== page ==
FOR IMMEDIATE RELEASE
April 18, 2023
Contact: Jocelyn Foye
The Womxn Project Education Fund
Impact of Federal Tax and Budget Proposals on RI Families
New report compares House Republicans’ debt ceiling and spending cuts plans with Biden budget to increase taxes on wealthy and corporations
Providence, Rhode Island – This Tax Day, as Congress resumes debate on the upcoming debt ceiling deadline and the GOP’s proposed spending cuts to federal programs, The Womxn Project Education Funds released a Tax Day Report 2023 to highlight President Biden’s proposed alternative budget to expand healthcare access and affordability and pay for it with increased taxes on the wealthy and corporations.
This report highlights the impact of tax policy being debated in Congress on the federal deficit and Rhode Island residents’ ability to access critical benefits including Medicaid, Medicare and food assistance programs. Republican federal spending cuts would be in addition to 85,000 who have already seen cuts to SNAP (Supplemental Nutrition Assistance Program] and 30,000 who are likely to be cut from Medicaid because of the expiration of the Public Health Emergency. Along with spending cuts, Republicans have also introduced bills to repeal negotiated prices in Medicare, tax enforcement on households making over $400,000 and extension of the Trump tax cut law that gave bigger tax breaks in 2020 to the wealthiest 1% of Americans than the bottom 60% of households. Extending the Trump tax cuts would add $3 trillion to the deficit.
“For decades, Republicans have run up the deficit by giving tax breaks to the wealthy and rich and then insisted on cuts to earned benefits like Medicare and Social Security and safety net programs to address the growing deficit that they created by giving away free money to the people who need it least. Today’s two-tiered tax system makes middle-class workers pay higher tax rates than billionaires and keeps loopholes in place so that corporations that make record profits contribute nothing back in federal taxes to the communities and consumers that made them rich, to begin with,” said Jocelyn Foye, Chairperson of The Womxn Project Education Fund.
In March, President Biden released a proposal to tax the rich and big corporations at higher rates in order to raise nearly $5 trillion in revenue. The plan would then invest nearly $3 trillion to protect, expand and improve critical services like Medicare and Medicaid as well as fund new benefits for workers like 12 weeks of paid family leave and an expanded Child Tax Credit. The proposal would reduce the national debt by about $3 trillion using new revenue from increased taxes on the rich and savings from cutting waste and price-gouging in federal programs. Health care investments in President Biden’s plan include:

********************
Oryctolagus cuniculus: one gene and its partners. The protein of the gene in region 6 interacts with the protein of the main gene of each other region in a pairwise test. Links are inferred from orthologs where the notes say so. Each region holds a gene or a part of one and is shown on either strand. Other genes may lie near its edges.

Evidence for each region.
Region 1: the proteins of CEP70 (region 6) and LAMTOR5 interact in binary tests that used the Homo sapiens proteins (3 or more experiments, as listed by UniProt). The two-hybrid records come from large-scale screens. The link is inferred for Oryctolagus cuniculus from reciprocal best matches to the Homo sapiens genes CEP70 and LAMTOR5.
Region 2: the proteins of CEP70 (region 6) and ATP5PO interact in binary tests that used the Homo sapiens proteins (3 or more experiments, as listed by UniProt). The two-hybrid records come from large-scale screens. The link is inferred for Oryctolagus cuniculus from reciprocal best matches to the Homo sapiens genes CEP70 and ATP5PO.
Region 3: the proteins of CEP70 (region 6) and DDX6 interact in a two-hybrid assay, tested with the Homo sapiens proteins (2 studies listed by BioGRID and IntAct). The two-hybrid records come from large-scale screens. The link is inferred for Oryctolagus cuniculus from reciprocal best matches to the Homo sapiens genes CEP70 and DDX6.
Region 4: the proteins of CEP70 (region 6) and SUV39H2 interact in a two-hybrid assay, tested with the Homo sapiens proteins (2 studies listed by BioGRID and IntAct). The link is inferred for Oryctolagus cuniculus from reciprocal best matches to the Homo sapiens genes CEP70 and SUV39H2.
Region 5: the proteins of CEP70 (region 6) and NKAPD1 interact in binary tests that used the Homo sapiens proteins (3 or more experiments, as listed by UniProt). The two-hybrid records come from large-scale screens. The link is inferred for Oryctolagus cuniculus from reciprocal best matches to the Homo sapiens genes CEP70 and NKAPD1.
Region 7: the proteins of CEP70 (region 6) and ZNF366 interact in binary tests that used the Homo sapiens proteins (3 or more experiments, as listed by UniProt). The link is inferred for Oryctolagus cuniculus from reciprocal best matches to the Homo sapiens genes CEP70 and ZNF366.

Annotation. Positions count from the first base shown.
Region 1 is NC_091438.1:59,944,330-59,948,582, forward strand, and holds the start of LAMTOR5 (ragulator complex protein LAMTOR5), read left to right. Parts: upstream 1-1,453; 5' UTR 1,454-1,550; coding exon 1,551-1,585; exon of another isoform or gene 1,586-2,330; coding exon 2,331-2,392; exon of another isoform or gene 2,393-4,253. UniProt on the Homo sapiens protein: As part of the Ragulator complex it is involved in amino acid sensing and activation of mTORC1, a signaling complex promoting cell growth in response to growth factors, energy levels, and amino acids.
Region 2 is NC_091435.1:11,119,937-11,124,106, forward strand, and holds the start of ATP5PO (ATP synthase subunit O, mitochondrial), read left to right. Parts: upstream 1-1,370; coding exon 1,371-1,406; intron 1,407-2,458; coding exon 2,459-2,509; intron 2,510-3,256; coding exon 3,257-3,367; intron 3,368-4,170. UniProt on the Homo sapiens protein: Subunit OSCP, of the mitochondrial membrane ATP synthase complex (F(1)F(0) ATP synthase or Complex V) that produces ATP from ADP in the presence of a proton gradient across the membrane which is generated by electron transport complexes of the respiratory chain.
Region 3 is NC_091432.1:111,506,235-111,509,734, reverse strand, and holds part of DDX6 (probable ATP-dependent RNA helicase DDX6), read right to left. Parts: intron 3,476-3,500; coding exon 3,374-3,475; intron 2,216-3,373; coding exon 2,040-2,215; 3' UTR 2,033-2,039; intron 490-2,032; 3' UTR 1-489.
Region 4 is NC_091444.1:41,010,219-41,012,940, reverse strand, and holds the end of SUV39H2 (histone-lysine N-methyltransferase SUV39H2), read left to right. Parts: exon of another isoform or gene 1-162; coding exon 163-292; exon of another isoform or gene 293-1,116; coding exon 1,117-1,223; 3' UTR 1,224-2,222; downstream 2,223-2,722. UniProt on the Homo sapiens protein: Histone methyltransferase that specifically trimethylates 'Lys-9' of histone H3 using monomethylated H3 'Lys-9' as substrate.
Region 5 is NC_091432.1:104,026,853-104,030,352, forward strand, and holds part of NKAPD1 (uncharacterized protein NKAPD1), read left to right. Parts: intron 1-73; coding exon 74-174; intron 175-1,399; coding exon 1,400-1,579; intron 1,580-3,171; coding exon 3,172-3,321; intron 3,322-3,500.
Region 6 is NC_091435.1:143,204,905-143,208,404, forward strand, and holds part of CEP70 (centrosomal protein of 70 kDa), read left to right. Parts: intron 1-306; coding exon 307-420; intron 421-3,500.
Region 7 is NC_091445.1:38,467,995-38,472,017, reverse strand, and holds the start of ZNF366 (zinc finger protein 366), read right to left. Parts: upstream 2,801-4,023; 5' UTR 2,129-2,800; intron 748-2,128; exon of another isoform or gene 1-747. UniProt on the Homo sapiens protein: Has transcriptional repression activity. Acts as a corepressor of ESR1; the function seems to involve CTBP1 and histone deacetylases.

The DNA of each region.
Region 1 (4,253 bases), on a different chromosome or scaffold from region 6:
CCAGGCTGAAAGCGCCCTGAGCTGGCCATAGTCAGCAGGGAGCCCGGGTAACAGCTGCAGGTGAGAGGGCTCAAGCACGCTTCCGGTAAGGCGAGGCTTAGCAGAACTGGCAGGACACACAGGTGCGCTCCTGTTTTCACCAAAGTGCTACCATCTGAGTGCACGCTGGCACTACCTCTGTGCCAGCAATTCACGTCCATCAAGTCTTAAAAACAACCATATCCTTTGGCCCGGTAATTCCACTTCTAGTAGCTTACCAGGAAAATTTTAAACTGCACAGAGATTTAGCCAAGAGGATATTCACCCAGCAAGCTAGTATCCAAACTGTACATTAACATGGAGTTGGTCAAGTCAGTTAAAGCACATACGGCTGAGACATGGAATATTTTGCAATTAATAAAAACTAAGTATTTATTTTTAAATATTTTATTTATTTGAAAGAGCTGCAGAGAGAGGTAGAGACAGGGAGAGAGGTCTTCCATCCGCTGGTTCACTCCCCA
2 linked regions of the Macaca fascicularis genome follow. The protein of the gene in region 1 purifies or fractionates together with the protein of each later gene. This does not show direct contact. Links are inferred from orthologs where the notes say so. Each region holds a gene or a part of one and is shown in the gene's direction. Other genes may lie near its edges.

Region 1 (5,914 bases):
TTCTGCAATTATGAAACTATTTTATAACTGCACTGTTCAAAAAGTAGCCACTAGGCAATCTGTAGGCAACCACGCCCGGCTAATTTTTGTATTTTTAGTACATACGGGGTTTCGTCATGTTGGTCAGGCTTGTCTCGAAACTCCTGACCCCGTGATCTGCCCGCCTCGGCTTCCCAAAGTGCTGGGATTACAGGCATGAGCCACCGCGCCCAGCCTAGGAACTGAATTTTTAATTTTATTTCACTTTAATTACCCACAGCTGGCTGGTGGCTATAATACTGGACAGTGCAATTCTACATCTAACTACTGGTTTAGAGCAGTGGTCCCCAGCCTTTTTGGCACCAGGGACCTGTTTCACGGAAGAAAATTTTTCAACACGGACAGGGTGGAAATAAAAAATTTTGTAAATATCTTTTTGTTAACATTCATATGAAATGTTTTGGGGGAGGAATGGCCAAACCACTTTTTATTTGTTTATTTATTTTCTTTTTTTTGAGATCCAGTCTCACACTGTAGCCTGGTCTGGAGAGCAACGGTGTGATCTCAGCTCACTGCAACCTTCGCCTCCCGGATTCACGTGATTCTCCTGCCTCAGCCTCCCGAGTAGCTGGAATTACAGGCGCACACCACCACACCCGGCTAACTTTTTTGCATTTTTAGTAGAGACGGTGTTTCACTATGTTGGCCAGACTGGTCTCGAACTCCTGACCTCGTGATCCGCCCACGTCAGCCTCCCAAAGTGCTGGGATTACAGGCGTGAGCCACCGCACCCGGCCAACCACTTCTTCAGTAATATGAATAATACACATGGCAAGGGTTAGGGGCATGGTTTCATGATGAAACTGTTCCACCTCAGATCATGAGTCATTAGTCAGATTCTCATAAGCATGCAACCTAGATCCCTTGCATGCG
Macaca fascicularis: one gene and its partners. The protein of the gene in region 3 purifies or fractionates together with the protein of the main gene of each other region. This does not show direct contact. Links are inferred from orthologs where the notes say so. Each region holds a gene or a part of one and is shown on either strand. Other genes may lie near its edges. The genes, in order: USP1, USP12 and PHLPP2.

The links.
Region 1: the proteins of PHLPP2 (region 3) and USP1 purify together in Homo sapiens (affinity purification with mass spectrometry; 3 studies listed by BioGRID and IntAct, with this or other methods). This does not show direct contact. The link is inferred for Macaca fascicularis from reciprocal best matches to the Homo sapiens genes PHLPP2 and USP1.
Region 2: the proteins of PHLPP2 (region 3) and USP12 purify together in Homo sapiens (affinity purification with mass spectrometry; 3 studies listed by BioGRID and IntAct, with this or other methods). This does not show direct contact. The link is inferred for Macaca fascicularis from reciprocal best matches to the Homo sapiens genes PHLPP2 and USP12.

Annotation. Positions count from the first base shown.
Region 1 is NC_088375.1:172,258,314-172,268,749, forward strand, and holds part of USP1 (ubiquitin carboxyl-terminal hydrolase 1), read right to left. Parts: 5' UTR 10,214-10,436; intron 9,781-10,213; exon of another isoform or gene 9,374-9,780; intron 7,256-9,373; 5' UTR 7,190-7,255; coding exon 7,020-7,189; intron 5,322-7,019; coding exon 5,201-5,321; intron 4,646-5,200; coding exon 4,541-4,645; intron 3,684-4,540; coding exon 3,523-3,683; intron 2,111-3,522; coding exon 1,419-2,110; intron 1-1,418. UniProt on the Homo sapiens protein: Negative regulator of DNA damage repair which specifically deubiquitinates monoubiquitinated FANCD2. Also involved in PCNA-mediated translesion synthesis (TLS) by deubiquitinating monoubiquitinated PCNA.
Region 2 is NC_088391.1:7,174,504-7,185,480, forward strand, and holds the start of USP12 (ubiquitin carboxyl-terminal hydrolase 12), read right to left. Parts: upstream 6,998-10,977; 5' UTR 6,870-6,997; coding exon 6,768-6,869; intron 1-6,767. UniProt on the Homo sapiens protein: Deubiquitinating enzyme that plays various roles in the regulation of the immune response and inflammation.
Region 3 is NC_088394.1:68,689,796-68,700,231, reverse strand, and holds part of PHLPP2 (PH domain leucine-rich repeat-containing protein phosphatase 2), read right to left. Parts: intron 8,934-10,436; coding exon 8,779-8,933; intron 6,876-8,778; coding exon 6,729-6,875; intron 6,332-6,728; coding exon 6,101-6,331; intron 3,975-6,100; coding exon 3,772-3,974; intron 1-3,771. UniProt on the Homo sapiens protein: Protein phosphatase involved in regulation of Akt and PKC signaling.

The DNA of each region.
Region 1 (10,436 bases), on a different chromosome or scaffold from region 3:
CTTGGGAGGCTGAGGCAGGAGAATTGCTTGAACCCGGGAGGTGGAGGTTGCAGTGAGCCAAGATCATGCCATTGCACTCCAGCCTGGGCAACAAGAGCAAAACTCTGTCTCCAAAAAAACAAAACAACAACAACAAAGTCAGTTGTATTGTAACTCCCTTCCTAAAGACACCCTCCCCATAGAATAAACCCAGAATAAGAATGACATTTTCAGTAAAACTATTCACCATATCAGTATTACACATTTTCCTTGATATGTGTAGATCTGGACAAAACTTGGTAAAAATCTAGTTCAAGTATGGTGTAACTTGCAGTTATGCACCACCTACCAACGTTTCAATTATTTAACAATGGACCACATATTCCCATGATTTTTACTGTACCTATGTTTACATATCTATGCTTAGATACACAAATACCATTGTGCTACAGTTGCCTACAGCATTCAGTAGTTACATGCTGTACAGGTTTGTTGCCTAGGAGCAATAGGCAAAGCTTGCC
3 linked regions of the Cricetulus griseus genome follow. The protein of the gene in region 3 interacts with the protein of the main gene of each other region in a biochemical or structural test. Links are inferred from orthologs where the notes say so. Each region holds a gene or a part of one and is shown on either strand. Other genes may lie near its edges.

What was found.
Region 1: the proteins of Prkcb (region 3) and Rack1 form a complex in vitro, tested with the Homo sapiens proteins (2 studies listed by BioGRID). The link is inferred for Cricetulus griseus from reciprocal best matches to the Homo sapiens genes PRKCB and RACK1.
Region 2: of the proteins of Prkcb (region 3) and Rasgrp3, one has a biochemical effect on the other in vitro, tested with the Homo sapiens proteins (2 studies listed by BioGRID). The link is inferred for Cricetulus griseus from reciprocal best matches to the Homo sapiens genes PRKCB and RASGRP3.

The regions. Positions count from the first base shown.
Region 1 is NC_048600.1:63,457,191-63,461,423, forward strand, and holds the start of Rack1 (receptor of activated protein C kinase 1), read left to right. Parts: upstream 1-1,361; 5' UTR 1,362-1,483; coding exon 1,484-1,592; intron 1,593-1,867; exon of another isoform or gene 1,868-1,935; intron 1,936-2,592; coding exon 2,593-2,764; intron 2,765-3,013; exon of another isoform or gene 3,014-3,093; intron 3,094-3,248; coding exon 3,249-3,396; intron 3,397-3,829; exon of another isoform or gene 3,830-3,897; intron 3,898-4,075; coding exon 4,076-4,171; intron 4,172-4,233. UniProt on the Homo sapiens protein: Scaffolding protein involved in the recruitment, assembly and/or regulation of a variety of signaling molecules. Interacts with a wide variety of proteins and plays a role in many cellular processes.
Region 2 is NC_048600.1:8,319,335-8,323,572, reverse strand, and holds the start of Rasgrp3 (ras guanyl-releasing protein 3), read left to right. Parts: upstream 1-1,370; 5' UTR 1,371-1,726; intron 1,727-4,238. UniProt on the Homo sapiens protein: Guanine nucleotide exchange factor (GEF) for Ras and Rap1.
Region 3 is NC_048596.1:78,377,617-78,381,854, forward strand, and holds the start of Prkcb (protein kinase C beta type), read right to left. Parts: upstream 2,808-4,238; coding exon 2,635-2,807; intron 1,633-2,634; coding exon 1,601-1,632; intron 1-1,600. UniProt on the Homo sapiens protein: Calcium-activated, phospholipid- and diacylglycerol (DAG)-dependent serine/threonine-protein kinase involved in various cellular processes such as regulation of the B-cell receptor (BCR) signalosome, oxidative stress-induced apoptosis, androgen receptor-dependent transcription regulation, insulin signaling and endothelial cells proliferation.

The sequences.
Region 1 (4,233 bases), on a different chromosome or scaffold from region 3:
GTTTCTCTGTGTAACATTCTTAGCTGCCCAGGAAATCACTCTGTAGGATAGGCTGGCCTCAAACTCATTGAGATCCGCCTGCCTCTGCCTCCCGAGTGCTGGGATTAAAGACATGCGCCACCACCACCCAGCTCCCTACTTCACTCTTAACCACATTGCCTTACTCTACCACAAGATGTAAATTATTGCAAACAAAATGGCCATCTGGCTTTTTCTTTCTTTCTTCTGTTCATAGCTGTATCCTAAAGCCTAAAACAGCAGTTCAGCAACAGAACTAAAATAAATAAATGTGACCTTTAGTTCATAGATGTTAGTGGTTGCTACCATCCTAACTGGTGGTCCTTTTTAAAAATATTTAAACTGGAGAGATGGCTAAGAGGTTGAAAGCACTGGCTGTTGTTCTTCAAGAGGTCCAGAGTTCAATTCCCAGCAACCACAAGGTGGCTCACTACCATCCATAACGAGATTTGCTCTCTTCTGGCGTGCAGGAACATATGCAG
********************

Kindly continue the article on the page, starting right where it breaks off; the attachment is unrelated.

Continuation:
- Extending Medicare solvency by 25 years by raising investment and Medicare taxes on the wealthy and reducing the cost of prescription drugs for seniors.
- Closing the Medicaid coverage gap by extending coverage to the nearly 4 million people in ten Republican-governed states that refuse to expand Medicaid for their residents.
- Expanding Affordable Care Act subsidies by reducing the cost of ACA healthcare plans by an average of $800 per person per year for more than 9 million people.
- Strengthening home and community-based care by supporting families now paying an average of $5,800 per year in home care costs for seniors by expanding Medicaid coverage and paying care workers a fair wage.
- Enhancing behavioral healthcare by lowering costs for mental health services and the behavioral health workforce so Americans can receive top-quality care.
- Increasing funding for food security programs by expanding the free school meals program to 9 million additional children and fully funding SNAP for 6.5 million Americans.
These investments build on the Inflation Reduction Act, which made critical investments to health care coverage in Rhode Island, saving residents hundreds of dollars on average and expanding coverage to about 7,000 who would otherwise be uninsured. Nationally, 5 to 7 million Medicare beneficiaries will save on prescription medicines.
“The President has proposed a common sense plan to make healthcare more affordable and also address the basic unfairness in the tax code that helps the rich get richer while the rest of us struggle to get ahead. House Republicans should not play games with the economy by treating the debt ceiling as a political football to advance their extremist agenda but work with the President to pass a reasonable budget that protects earned benefits and addresses the needs of families, rather than giving more tax breaks to the rich and big corporations,” said Jocelyn Foye, The Womxn Project Education Fund.
Since 1960, Congress has raised or extended the debt ceiling 78 times—49 times under Republican presidents and 29 times under Democratic presidents—in order to pay off debts already incurred. If Republicans refuse to raise the debt ceiling, they will risk delaying benefits for 233,000 Medicare recipients, 231,000 Social Security recipients, and 58,000 veterans in Rhode Island and throw the economy into chaos.